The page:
One of my favorite things to do is play board games. While you can play them online, I love the social aspect of playing them in person, the tactical feel of moving around pieces, and the look of a great game sitting on a table. It probably won’t be much of a surprise to tell you I didn’t get to play many board games last year. While this isn’t a big loss compared to the toll the pandemic has taken on many other people, I still miss playing them and miss the time spent with other people. Since we can’t sit around a table together enjoying a game right now, I’d like to tell you about my favorite games and what makes them great. I hope you enjoy hearing my 25 picks for the best board games out there and look forward to the day we might even get to play them together!
Here are numbers 21-25. Check back in for more posts; we’ll work our way up to number 1.
25) The Speicherstadt (2010): Lots of games challenge you by providing you limited resources, but this game takes that to the next level by providing you with one piddly coin every turn. While the cards you buy are simple, the auction mechanic forces you to make agonizing choices. Even though the theme of the game is about managing a business, every turn feels like a battle as you deploy your three bids in order to both drive up the prices and get a shot at the card you need. You never want to pass on a card and give your opponent a bargain, but overpaying will leave you short of cash at a crucial moment, stopping you from getting a vital card. Never too long for its depth, this game is good with four, but fantastic with five players and one of the prime choices for that player count.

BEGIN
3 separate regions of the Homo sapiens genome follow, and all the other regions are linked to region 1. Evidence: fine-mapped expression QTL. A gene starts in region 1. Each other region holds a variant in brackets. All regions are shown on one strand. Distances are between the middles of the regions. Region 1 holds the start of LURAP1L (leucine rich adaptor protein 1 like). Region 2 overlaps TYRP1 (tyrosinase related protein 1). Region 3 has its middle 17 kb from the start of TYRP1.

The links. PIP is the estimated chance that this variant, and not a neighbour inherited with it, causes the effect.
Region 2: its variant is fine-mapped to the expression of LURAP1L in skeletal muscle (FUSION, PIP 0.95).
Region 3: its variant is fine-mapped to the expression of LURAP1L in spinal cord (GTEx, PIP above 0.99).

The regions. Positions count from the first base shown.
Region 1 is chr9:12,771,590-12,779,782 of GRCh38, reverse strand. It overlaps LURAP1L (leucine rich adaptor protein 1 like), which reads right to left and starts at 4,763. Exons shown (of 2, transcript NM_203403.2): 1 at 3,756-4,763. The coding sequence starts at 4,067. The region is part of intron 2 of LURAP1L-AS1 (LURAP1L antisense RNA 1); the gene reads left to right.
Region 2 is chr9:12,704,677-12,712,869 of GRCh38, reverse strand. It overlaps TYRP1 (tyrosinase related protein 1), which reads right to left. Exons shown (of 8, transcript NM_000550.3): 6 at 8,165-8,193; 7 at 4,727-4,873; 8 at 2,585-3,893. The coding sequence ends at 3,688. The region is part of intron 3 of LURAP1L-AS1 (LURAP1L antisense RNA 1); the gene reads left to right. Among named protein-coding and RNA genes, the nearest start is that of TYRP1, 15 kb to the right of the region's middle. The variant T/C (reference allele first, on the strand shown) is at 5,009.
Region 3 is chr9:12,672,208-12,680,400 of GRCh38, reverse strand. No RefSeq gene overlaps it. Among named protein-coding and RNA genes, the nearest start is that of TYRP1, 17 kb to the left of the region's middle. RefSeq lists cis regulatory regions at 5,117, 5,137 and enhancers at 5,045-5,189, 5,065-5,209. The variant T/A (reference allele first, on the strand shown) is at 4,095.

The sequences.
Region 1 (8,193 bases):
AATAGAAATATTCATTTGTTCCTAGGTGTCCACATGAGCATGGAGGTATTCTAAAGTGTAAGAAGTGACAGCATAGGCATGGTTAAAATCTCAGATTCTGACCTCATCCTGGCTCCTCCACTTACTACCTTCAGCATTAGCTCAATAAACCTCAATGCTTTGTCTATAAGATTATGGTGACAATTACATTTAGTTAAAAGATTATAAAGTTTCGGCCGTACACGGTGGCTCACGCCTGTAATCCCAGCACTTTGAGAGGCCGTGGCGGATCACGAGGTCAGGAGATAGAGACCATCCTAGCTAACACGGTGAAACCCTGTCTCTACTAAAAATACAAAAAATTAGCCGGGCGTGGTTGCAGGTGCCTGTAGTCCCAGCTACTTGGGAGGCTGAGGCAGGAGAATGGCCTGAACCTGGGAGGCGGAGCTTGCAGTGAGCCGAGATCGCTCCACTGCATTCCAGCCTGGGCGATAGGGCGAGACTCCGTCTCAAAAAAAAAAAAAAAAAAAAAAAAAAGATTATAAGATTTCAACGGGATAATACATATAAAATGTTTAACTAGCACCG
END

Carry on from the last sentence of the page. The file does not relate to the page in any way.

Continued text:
24) Yellow and Yangtze (2018): When Tigris and Euphrates was released in 1997 no other game was like it. Quickly it was hailed as one of the best designs ever, an opinion many people hold to this day. The reasons for this are very clear. The gameplay is wonderfully strategic, the board development has a huge variety between games, it features a nice pace of steady progression interspersed with rapid action, and it usually ends with a giant decisive conflict. Truth be told, though, it wasn’t one of my favorites. It has a number of issues that bug me. So when Yellow and Yangtze came out, a new game that was clearly the spiritual successor to Tigris and Euphrates, I wasn’t excited, but, after playing it, I was floored. Everything about Tigris and Euphrates that I didn’t like was addressed in this game! The map switched from squares to hexes, opening up board growth choices. The monuments, previously a giant liability, were now central to gameplay, driving constant interactions. The giant wars were still potentially decisive, but now were less swingy and potentially recoverable, no longer making them the entire goal of the game, keeping all of the other wonderful parts vital to winning. Every color was given its own useful property, allowing creative players to thrive even when their tile draws seem suspect. Yellow and Yangtze is a wonderful game experience and seeing how one of the greatest game designers ever thoughtfully reinvented one of his best games with 20 years of hindsight is a beautiful thing.